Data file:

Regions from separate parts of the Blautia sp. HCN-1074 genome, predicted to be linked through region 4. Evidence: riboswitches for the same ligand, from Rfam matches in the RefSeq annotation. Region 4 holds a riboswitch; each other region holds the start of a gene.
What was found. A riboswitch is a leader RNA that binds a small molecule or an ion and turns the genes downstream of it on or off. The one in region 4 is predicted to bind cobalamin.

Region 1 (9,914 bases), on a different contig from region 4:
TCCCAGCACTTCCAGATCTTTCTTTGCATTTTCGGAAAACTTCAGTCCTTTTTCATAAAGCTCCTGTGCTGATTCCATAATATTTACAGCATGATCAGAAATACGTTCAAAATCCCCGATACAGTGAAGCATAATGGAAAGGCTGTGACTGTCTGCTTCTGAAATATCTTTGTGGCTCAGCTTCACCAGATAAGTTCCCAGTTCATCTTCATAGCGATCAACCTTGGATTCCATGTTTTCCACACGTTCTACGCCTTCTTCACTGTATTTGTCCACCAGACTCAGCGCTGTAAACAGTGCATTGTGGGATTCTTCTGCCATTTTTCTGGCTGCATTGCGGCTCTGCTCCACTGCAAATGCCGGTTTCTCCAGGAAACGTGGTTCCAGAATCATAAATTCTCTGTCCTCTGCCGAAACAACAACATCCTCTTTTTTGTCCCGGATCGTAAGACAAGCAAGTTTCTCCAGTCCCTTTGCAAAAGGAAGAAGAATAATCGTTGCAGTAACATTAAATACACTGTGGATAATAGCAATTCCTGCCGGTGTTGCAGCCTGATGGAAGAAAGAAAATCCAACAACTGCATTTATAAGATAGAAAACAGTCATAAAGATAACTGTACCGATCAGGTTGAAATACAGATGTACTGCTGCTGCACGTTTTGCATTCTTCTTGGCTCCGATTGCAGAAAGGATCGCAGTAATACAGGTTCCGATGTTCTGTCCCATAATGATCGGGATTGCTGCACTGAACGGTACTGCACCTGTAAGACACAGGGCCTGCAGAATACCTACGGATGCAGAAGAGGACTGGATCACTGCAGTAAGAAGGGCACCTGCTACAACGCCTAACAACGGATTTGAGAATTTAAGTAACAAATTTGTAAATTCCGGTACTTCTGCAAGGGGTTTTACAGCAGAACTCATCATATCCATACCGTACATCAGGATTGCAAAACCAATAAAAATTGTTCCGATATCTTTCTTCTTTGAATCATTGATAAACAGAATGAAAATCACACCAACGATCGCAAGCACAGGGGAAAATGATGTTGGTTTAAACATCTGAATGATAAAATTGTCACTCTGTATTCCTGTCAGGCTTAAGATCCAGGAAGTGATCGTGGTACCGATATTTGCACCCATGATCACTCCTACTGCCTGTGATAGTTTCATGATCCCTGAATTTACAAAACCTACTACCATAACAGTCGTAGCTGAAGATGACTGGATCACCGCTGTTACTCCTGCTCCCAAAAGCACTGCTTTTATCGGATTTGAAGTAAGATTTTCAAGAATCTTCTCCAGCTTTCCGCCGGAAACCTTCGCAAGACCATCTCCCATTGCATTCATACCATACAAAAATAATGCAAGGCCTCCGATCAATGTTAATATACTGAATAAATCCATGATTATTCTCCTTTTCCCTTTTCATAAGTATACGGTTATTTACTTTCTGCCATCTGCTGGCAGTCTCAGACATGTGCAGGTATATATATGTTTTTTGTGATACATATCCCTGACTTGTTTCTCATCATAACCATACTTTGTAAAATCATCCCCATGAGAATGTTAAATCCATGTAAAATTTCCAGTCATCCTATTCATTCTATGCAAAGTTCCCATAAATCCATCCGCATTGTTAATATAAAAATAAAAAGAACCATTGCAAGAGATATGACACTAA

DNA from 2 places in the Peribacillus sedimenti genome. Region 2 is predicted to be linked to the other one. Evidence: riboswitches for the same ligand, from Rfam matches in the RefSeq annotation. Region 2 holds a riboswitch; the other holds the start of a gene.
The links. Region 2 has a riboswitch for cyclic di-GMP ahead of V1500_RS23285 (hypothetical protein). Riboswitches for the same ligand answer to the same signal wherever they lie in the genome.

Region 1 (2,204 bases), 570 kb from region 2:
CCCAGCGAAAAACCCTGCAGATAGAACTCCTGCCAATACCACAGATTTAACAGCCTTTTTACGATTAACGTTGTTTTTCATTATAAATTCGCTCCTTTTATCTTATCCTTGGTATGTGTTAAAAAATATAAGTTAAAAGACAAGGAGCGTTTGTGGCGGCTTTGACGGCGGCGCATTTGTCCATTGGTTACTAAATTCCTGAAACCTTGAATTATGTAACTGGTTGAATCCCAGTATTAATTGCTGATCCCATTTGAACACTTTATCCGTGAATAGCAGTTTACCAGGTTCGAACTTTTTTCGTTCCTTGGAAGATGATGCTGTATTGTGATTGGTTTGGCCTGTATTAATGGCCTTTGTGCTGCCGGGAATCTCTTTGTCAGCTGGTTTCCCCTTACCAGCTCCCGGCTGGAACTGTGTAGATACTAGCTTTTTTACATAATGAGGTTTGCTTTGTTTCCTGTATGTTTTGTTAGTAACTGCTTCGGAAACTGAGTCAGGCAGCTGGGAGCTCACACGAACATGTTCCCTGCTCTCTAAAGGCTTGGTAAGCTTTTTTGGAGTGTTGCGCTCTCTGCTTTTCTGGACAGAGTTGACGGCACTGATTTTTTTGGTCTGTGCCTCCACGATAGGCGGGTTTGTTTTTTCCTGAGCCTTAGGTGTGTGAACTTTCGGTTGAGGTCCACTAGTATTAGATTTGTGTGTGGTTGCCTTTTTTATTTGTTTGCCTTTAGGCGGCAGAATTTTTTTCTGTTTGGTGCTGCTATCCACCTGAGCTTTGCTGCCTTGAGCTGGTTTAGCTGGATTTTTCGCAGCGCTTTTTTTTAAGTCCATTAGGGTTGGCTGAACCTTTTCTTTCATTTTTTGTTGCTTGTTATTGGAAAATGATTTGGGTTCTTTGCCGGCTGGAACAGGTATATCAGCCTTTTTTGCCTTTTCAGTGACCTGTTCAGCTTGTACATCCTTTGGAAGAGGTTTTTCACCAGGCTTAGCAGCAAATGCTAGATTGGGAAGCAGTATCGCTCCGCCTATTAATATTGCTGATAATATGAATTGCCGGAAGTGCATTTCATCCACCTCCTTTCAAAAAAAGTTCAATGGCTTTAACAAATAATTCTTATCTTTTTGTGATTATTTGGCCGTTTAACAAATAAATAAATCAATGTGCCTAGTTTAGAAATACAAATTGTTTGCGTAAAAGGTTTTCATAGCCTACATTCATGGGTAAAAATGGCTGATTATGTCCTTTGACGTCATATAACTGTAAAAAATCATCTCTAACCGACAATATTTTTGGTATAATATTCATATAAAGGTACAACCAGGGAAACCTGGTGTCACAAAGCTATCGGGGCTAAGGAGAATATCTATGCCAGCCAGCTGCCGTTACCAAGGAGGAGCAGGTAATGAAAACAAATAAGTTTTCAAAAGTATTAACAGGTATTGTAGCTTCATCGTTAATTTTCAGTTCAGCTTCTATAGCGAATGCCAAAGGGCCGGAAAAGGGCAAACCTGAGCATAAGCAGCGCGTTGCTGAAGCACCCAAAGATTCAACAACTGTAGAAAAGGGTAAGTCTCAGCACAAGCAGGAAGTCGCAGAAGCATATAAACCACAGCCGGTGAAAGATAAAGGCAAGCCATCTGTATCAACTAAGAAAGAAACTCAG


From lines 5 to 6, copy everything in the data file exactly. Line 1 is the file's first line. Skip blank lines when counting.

DNA from 2 places in the Peribacillus sedimenti genome. Region 2 is predicted to be linked to the other one. Evidence: riboswitches for the same ligand, from Rfam matches in the RefSeq annotation. Region 2 holds a riboswitch; the other holds the start of a gene.
The links. Region 2 has a riboswitch for cyclic di-GMP ahead of V1500_RS23285 (hypothetical protein). Riboswitches for the same ligand answer to the same signal wherever they lie in the genome.